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Food safety education: what should we be teaching to consumers?
J Nutr Educ. 2001 Mar-Apr; 33(2):108-13.JN

Abstract

Food safety education is most effective when messages are targeted toward changing behaviors most likely to result in foodborne illness. The five major control factors for pathogens are personal hygiene, adequate cooking, avoiding cross-contamination, keeping food at safe temperatures, and avoiding foods from unsafe sources. Pathogens associated with poor personal hygiene have the highest incidence and costs. Inadequate cooking and cross-contamination have lower incidence. Keeping food at safe temperatures and unsafe food sources have the lowest incidence, although costs per case are sometimes very high. We recommend that consumer food safety educators primarily focus on hand washing, adequate cooking, and avoiding cross-contamination. Secondary messages should focus on keeping food at safe temperatures and avoiding food from an unsafe source. Evaluation tools are needed to evaluate self-reported behavior changes. The evaluation questions must focus on salient behaviors that are most likely to result in foodborne illnesses and must withstand rigorous standards of reliability and validity.

Authors+Show Affiliations

Department of Human Nutrition and Food Management, The Ohio State University, Columbus, Ohio 43210-1295, USA. medeiros.l@osu.eduNo affiliation info availableNo affiliation info availableNo affiliation info available

Pub Type(s)

Journal Article
Review

Language

eng

PubMed ID

12031191

Citation

Medeiros, L C., et al. "Food Safety Education: what Should We Be Teaching to Consumers?" Journal of Nutrition Education, vol. 33, no. 2, 2001, pp. 108-13.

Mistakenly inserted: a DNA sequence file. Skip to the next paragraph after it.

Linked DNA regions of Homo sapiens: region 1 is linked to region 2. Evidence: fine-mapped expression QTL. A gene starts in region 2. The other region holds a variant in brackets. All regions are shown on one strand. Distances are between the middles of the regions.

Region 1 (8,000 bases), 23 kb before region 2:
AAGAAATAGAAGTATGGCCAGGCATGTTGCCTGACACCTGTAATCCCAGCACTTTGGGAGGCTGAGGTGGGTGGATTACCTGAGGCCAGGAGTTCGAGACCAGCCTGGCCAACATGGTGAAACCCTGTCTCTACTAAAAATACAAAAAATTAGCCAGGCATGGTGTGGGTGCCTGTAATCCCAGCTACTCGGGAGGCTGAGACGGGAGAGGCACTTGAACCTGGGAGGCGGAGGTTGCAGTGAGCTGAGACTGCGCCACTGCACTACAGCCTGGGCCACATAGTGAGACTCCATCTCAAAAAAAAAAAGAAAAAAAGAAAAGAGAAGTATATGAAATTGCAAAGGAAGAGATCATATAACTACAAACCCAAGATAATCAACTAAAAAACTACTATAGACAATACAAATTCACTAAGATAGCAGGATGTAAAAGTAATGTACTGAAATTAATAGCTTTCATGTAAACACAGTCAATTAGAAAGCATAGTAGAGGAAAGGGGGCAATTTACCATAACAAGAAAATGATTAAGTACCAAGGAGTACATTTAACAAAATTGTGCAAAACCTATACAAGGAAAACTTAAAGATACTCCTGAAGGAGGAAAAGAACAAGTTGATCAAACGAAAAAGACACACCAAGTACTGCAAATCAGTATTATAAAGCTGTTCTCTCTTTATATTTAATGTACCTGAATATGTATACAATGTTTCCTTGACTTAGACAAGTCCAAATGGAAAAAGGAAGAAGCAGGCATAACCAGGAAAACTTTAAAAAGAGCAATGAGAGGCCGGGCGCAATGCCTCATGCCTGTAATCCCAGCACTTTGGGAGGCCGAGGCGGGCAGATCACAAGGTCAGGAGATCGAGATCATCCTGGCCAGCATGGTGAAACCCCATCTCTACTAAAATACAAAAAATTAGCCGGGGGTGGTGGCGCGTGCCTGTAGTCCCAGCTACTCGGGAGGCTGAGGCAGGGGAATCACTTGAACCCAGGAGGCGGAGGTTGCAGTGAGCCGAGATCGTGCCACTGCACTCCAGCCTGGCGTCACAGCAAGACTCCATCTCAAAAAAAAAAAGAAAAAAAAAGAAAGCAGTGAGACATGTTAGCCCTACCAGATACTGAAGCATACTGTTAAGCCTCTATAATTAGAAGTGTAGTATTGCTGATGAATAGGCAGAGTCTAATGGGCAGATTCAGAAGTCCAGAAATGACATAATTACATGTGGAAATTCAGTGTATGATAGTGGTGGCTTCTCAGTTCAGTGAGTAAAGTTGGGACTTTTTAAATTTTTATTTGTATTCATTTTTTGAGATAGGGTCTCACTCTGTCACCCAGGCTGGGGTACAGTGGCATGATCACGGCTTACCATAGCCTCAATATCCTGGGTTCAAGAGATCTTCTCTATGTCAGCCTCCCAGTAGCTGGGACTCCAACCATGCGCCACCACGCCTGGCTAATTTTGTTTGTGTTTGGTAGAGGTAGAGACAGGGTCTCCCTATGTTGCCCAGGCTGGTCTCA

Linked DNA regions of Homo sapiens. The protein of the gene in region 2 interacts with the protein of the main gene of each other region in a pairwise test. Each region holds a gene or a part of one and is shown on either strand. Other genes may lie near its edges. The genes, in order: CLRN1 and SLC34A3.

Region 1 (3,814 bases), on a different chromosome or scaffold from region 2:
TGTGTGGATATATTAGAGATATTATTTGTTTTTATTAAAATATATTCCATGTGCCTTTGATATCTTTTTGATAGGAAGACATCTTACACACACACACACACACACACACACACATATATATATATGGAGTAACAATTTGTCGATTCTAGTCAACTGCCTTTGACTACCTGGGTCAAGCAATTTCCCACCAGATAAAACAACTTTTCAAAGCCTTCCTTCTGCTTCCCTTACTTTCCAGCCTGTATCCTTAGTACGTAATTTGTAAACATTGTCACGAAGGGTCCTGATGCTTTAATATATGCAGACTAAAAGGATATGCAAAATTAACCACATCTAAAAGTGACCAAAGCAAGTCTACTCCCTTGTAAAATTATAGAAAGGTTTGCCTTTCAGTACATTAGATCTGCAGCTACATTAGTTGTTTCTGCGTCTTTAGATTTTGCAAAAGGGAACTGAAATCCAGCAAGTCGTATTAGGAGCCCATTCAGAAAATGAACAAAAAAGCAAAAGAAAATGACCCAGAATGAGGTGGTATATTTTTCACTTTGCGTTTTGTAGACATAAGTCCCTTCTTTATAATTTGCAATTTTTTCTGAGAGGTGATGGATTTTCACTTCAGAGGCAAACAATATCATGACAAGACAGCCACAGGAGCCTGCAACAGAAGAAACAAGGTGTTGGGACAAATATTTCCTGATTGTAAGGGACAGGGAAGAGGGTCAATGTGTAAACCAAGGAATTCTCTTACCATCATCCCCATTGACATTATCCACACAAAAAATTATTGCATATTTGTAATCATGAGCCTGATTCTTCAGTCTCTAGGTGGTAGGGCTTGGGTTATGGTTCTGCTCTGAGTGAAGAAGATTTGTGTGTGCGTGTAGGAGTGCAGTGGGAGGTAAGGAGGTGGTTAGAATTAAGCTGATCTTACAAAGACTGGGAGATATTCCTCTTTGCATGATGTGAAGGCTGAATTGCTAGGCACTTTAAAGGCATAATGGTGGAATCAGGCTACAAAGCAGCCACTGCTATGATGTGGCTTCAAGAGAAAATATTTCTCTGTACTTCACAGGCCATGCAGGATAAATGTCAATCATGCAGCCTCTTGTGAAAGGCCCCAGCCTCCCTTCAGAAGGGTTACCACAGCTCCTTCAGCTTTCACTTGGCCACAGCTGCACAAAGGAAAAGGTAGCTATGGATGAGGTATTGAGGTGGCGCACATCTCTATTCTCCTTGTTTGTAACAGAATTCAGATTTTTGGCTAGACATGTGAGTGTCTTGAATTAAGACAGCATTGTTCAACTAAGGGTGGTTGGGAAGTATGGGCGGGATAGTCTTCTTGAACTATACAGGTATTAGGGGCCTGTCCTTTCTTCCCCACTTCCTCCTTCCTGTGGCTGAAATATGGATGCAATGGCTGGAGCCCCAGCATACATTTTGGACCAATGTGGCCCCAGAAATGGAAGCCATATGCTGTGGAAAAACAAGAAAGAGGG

Medeiros LC, Hillers VN, Kendall PA, et al. Food safety education: what should we be teaching to consumers? J Nutr Educ. 2001;33(2):108-13.
Medeiros, L. C., Hillers, V. N., Kendall, P. A., & Mason, A. (2001). Food safety education: what should we be teaching to consumers? Journal of Nutrition Education, 33(2), 108-13.
Medeiros LC, et al. Food Safety Education: what Should We Be Teaching to Consumers. J Nutr Educ. 2001 Mar-Apr;33(2):108-13. PubMed PMID: 12031191.
* Article titles in AMA citation format should be in sentence-case
TY - JOUR T1 - Food safety education: what should we be teaching to consumers? AU - Medeiros,L C, AU - Hillers,V N, AU - Kendall,P A, AU - Mason,A, PY - 2002/5/29/pubmed PY - 2002/8/22/medline PY - 2002/5/29/entrez SP - 108 EP - 13 JF - Journal of nutrition education JO - J Nutr Educ VL - 33 IS - 2 N2 - Food safety education is most effective when messages are targeted toward changing behaviors most likely to result in foodborne illness. The five major control factors for pathogens are personal hygiene, adequate cooking, avoiding cross-contamination, keeping food at safe temperatures, and avoiding foods from unsafe sources. Pathogens associated with poor personal hygiene have the highest incidence and costs. Inadequate cooking and cross-contamination have lower incidence. Keeping food at safe temperatures and unsafe food sources have the lowest incidence, although costs per case are sometimes very high. We recommend that consumer food safety educators primarily focus on hand washing, adequate cooking, and avoiding cross-contamination. Secondary messages should focus on keeping food at safe temperatures and avoiding food from an unsafe source. Evaluation tools are needed to evaluate self-reported behavior changes. The evaluation questions must focus on salient behaviors that are most likely to result in foodborne illnesses and must withstand rigorous standards of reliability and validity. SN - 0022-3182 UR - https://www.unboundmedicine.com/medline/citation/12031191/Food_safety_education:_what_should_we_be_teaching_to_consumers L2 - https://medlineplus.gov/foodborneillness.html DB - PRIME DP - Unbound Medicine ER -